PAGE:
PACE Migration Committee Report: Lessons Learned and Recommendations for States

The PACE Migration Committee report, “Lives lost in the Mediterranean Sea: who is responsible?”, released yesterday, is a must read for anyone concerned with this topic.  In addition to documenting the events of March-April 2011 and the resulting deaths of 63 persons, the report makes a series of recommendations as to how search and rescue should be carried out in the future:

“13. While the [rapporteur’s] investigation focused on a single incident, the lessons learnt have implications for the way in which search and rescue should be carried out in the future. As a consequence, the [Parliamentary] Assembly recommends that member States:

13.1. fill the vacuum of responsibility for an SAR zone left by a State which cannot or does not exercise its responsibility for search and rescue, such as was the case for Libya. This may require amending the International Maritime Search and Rescue Convention (SAR Convention). In the case in question, two Maritime Rescue Coordination Centres (Rome and Malta) were aware that a boat was in distress, but neither took the responsibility to start a search and rescue operation. Rome, being the first MRCC informed of the distress situation, had a greater responsibility to ensure the boat’s rescue;

13.2. ensure that there are clear and simple guidelines, which are then followed, on what amounts to a distress signal, so as to avoid any confusion over the obligation to launch a search and rescue operation for a boat in distress;

13.3. avoid differing interpretations of what constitutes a vessel in distress, in particular as concerns overloaded, unseaworthy boats, even if under propulsion, and render appropriate assistance to such vessels. Whenever safety requires that a vessel be assisted, this should lead to rescue actions;

13.4. tackle the reasons why commercial vessels fail to go to the rescue of boats in distress. This will require dealing with:

13.4.1. the economic consequences for the rescuing vessel and its owners, and the issue of compensation;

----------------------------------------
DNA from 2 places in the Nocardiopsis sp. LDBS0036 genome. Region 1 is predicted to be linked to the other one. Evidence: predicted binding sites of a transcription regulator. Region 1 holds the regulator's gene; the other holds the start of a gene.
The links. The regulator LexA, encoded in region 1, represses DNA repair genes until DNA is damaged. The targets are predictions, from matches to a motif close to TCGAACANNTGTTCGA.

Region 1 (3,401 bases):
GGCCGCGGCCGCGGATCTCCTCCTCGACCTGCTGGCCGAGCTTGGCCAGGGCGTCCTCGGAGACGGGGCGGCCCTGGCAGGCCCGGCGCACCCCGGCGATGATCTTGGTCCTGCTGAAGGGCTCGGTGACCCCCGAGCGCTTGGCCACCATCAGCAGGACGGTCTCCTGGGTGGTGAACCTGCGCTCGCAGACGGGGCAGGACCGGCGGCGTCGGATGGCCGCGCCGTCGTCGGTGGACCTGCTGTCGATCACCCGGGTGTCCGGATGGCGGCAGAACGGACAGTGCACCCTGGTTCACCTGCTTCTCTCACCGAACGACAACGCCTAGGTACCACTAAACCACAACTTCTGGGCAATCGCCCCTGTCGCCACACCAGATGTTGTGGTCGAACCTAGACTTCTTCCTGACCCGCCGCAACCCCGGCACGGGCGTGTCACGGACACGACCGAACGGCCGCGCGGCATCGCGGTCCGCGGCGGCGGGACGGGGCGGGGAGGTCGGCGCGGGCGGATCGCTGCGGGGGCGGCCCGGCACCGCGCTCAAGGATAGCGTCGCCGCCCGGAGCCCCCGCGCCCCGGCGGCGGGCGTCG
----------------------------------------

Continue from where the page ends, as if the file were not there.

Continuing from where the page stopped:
13.4.2. the disagreement between Malta and Italy as to whether disembarkation should be to the nearest safe port or to a port within the country of the SAR zone. The International Maritime Organization should be urged to find a solution to the matter and step up its efforts towards a harmonised interpretation and application of international maritime law;

13.4.3. the fear of criminalisation (trafficking or aiding and abetting irregular migration) by those who go to the rescue of boats carrying irregular migrants, asylum seekers and refugees;

13.4.4. legislation to criminalise private shipmasters who fail to comply with their duty under the law of the sea, as is already the case in certain Council of Europe member States;

13.5. ensure that, in accordance with the Hirsi v. Italy judgment of the European Court of Human Rights, after the rescue operation, people are not pushed back to a country where they risk being treated in violation of Article 3 of the European Convention on Human Rights;

13.6. tackle the issue of responsibility sharing, particularly in the context of rescue services, disembarkation, administration of asylum requests, setting up reception facilities and relocation and resettlement, with a view to developing a binding European Union protocol for the Mediterranean region. The heavy burden placed on frontline States leads to a problem of saturation and a reluctance to take responsibility;

13.7. respect the families’ right to know the fate of those who lose their lives at sea by improving identity data collection and sharing. This could include the setting up of a DNA file of the remains of those retrieved from the Mediterranean Sea. In this context, the ongoing work of the International Committee of the Red Cross (ICRC) and other organisations should be acknowledged and supported;

13.8. follow up Assembly Resolution 1821 (2011) on the interception and rescue at sea of asylum seekers, refugees and irregular migrants;

13.9. ensure that the lack of communication and understanding between the Rome Maritime Rescue Coordination Centre and NATO, which led to no one taking responsibility for the boat, is not reproduced in future NATO operations, and ensure that NATO introduces a mechanism to co-ordinate its assets in SAR operations in direct contact with relevant Maritime Rescue Coordination Centres wherever possible.”

Click on the following links for:

PACE Press Statement

Full report – provisional version (PDF)

Last letter from NATO (PDF)

Graphic: map showing reconstruction of the voyage and other annexes (PDF)

“Boat people” web file

Video recording of press conference 

1 Comment

Filed under Analysis, Council of Europe, Italy, Libya, Malta, Mediterranean, Reports, Tunisia

One response to “PACE Migration Committee Report: Lessons Learned and Recommendations for States

  1. Pingback: New Publications on Development Aid; UK-US Extradition; PACE Migration Committee Report; Climate-Related Disasters; Riots in England; Bosnia; US Internal Migration | Refugee Archives Blog

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